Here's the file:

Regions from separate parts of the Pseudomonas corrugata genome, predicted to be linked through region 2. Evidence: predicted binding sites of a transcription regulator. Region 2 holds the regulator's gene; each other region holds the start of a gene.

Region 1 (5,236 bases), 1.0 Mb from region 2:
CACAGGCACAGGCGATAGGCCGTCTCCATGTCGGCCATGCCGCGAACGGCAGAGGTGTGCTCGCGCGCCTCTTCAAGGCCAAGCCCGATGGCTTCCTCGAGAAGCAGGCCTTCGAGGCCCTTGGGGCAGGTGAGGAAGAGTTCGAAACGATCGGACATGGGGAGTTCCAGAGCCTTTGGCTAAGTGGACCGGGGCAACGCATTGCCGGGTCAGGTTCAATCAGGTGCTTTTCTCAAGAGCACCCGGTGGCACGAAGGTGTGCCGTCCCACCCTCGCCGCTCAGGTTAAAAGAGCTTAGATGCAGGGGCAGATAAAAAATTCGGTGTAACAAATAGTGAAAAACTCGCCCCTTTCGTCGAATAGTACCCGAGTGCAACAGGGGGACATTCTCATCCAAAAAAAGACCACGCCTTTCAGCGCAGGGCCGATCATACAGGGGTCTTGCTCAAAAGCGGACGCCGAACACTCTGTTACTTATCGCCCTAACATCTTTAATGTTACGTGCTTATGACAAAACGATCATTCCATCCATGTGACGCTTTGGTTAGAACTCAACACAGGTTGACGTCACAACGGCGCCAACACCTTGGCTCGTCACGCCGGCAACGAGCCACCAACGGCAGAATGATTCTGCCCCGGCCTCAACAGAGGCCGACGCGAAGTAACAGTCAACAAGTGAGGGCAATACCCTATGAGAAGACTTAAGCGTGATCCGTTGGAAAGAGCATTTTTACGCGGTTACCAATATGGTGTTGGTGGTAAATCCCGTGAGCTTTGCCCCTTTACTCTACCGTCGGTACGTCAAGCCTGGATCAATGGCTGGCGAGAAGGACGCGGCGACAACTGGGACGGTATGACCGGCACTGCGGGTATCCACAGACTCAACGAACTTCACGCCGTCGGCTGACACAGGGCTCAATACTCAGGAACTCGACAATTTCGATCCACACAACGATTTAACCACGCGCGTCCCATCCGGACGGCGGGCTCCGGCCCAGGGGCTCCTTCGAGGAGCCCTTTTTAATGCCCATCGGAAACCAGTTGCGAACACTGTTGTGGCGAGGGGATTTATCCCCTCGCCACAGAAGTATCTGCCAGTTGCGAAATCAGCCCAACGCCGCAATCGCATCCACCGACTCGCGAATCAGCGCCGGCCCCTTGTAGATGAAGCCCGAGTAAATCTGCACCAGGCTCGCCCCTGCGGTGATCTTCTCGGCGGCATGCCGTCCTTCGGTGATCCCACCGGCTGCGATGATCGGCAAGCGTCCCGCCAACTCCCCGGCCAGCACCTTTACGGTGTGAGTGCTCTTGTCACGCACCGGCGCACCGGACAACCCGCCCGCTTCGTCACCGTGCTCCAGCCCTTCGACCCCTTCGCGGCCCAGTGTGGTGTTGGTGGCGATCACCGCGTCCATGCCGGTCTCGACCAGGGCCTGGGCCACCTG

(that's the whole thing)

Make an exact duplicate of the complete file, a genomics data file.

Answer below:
Regions from separate parts of the Pseudomonas corrugata genome, predicted to be linked through region 2. Evidence: predicted binding sites of a transcription regulator. Region 2 holds the regulator's gene; each other region holds the start of a gene.

Region 1 (5,236 bases), 1.0 Mb from region 2:
CACAGGCACAGGCGATAGGCCGTCTCCATGTCGGCCATGCCGCGAACGGCAGAGGTGTGCTCGCGCGCCTCTTCAAGGCCAAGCCCGATGGCTTCCTCGAGAAGCAGGCCTTCGAGGCCCTTGGGGCAGGTGAGGAAGAGTTCGAAACGATCGGACATGGGGAGTTCCAGAGCCTTTGGCTAAGTGGACCGGGGCAACGCATTGCCGGGTCAGGTTCAATCAGGTGCTTTTCTCAAGAGCACCCGGTGGCACGAAGGTGTGCCGTCCCACCCTCGCCGCTCAGGTTAAAAGAGCTTAGATGCAGGGGCAGATAAAAAATTCGGTGTAACAAATAGTGAAAAACTCGCCCCTTTCGTCGAATAGTACCCGAGTGCAACAGGGGGACATTCTCATCCAAAAAAAGACCACGCCTTTCAGCGCAGGGCCGATCATACAGGGGTCTTGCTCAAAAGCGGACGCCGAACACTCTGTTACTTATCGCCCTAACATCTTTAATGTTACGTGCTTATGACAAAACGATCATTCCATCCATGTGACGCTTTGGTTAGAACTCAACACAGGTTGACGTCACAACGGCGCCAACACCTTGGCTCGTCACGCCGGCAACGAGCCACCAACGGCAGAATGATTCTGCCCCGGCCTCAACAGAGGCCGACGCGAAGTAACAGTCAACAAGTGAGGGCAATACCCTATGAGAAGACTTAAGCGTGATCCGTTGGAAAGAGCATTTTTACGCGGTTACCAATATGGTGTTGGTGGTAAATCCCGTGAGCTTTGCCCCTTTACTCTACCGTCGGTACGTCAAGCCTGGATCAATGGCTGGCGAGAAGGACGCGGCGACAACTGGGACGGTATGACCGGCACTGCGGGTATCCACAGACTCAACGAACTTCACGCCGTCGGCTGACACAGGGCTCAATACTCAGGAACTCGACAATTTCGATCCACACAACGATTTAACCACGCGCGTCCCATCCGGACGGCGGGCTCCGGCCCAGGGGCTCCTTCGAGGAGCCCTTTTTAATGCCCATCGGAAACCAGTTGCGAACACTGTTGTGGCGAGGGGATTTATCCCCTCGCCACAGAAGTATCTGCCAGTTGCGAAATCAGCCCAACGCCGCAATCGCATCCACCGACTCGCGAATCAGCGCCGGCCCCTTGTAGATGAAGCCCGAGTAAATCTGCACCAGGCTCGCCCCTGCGGTGATCTTCTCGGCGGCATGCCGTCCTTCGGTGATCCCACCGGCTGCGATGATCGGCAAGCGTCCCGCCAACTCCCCGGCCAGCACCTTTACGGTGTGAGTGCTCTTGTCACGCACCGGCGCACCGGACAACCCGCCCGCTTCGTCACCGTGCTCCAGCCCTTCGACCCCTTCGCGGCCCAGTGTGGTGTTGGTGGCGATCACCGCGTCCATGCCGGTCTCGACCAGGGCCTGGGCCACCTG